Recessionists Final Poster


So I posted recently on how school taught design has similar links to professional design. I explained how the three examples of development required for the intermediate and higher exams are similar to the three ideas provided to a client for a choice of designs. I posted my designs and provided you with the client’s choice. Today I will show you the final draft of the poster and explain its construction. The first draft of the idea:

recessionists 3

The first draft had all the relevant ideas, though it didn’t have any illustrative skill or eye catching elements. It was a version to allow the client to picture what the final poster would convey. The final draft is below:

Recessionists Email Poster Final

As you can see, several things have changed. The client wished for the poster to be portrait, so the canvas was rotated. I have spent a little longer on the written and drawn pages in the poster, they contain a little more colour, skill and overall attractiveness. This doesn’t mean that I think they’re beautiful. It just means that they attract the eye to certain parts of the layout. The viewer’s eye is drawn down the poster, looking at each relevant piece of information, attracted to little pieces of red.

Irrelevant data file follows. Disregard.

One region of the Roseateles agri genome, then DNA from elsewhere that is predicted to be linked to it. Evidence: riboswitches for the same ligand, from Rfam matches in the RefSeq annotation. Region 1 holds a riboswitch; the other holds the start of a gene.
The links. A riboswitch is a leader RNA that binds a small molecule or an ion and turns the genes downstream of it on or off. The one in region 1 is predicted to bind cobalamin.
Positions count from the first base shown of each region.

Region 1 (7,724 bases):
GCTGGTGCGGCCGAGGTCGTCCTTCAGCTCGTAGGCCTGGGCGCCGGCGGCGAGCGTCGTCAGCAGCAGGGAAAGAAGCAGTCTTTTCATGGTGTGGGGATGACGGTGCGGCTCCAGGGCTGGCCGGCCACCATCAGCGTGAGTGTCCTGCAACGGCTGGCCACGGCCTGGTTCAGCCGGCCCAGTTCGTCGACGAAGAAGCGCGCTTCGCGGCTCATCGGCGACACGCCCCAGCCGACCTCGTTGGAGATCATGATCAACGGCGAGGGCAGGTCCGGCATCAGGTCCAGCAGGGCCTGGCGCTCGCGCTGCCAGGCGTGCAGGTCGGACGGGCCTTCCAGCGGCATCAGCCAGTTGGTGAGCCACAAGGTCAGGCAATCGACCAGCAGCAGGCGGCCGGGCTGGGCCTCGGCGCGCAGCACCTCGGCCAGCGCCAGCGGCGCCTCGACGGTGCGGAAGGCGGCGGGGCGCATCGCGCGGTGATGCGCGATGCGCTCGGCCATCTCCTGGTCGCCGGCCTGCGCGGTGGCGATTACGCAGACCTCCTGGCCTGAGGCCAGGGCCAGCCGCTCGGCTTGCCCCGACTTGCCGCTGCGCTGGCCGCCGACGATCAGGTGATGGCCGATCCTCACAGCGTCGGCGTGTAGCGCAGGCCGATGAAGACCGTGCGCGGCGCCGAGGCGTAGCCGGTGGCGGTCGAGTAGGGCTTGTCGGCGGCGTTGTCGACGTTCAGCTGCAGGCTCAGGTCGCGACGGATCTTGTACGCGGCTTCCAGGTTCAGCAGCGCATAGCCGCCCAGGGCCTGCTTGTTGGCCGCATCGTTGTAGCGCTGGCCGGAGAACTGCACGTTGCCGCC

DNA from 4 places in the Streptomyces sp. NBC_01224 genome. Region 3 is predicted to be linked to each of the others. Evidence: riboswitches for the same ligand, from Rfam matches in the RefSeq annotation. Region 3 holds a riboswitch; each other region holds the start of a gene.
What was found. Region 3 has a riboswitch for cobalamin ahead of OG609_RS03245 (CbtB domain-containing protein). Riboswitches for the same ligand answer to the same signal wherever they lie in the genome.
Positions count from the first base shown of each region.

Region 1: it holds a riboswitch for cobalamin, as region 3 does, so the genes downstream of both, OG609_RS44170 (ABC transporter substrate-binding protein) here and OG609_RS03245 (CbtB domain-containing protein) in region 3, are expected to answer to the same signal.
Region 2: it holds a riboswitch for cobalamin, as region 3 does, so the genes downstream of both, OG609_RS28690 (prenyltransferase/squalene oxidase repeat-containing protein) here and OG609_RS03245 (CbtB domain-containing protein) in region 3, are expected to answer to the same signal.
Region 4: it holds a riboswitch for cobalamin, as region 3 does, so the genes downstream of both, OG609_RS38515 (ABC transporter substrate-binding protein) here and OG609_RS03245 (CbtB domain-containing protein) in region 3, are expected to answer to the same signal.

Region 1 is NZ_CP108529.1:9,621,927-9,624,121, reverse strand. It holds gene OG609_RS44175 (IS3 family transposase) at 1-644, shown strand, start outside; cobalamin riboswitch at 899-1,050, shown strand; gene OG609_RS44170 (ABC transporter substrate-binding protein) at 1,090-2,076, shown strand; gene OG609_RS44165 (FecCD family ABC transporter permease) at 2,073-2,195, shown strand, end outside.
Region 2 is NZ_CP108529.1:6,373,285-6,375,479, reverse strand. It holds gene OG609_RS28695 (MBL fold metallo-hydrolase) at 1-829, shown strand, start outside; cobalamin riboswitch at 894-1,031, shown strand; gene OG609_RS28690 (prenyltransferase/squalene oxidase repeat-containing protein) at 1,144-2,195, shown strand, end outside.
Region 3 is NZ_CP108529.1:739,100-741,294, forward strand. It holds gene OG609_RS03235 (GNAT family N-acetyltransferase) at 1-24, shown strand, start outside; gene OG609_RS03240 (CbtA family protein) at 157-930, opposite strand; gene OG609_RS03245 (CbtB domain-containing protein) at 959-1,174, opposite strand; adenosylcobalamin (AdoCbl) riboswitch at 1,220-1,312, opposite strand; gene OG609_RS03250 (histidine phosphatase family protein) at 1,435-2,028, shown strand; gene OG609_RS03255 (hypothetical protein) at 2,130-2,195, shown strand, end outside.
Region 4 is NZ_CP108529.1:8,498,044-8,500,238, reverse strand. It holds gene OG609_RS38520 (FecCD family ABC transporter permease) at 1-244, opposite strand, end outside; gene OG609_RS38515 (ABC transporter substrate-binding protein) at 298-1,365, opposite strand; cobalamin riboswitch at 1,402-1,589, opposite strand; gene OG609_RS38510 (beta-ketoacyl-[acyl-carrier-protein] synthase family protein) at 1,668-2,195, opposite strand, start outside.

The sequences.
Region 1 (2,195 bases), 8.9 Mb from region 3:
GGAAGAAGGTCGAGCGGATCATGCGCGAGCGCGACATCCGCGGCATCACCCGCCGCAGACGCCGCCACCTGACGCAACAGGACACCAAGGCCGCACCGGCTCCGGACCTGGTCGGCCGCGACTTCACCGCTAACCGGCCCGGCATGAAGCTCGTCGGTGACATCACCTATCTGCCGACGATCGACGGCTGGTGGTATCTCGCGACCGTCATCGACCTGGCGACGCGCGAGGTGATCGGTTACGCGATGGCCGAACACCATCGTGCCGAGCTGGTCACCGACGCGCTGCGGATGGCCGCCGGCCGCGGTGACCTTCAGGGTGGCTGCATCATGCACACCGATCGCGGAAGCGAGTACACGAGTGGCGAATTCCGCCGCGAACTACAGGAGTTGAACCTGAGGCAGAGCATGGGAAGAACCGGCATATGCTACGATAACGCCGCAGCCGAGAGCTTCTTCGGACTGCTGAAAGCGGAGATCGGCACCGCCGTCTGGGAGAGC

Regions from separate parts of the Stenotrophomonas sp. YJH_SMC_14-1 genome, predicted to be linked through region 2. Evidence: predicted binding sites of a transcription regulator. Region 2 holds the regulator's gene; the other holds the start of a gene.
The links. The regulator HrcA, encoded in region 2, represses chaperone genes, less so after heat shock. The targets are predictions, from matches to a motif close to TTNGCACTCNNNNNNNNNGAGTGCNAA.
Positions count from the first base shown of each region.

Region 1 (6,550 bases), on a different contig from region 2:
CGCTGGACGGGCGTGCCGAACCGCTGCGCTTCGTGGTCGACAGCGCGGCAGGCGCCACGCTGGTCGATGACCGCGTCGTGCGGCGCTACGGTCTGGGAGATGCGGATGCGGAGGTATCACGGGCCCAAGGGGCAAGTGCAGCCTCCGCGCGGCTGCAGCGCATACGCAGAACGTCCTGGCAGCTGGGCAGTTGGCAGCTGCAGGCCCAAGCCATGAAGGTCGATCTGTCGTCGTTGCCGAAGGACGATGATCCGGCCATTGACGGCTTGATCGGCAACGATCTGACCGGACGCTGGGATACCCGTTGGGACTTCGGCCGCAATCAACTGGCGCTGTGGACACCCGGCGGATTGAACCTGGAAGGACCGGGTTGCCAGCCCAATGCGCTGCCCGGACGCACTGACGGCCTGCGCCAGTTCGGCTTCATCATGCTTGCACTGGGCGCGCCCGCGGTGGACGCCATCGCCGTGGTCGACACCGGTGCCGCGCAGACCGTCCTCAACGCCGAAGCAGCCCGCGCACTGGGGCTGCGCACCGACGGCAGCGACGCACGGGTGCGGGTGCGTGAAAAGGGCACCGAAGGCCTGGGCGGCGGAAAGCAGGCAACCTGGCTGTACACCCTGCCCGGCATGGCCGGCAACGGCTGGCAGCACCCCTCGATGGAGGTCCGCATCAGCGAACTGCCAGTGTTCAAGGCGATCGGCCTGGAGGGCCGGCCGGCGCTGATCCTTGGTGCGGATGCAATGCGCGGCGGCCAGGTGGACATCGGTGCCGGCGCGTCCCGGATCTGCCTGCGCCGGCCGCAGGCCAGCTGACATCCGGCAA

Sometimes as a designer you have to compromise your idea to keep the client happy, after all, if they’re are paying for it, they have the last say. You may feel that you have the skill and experience to argue against them, you may be right, though it is important to give your pride a back seat and provide a piece of work that the client wants. I had heard that although they liked my idea and were happy with it, they had hoped that the title was bigger and at the top of the poster, as well as lighting the image a little more. I decided that I would do this for them, as I new the image was to be printed billboard style and it would be easier for the printer.

Email Recess Billboard

There are things I don’t like about this version, though I can understand why they were requested. So there you go. How design works outside of school.

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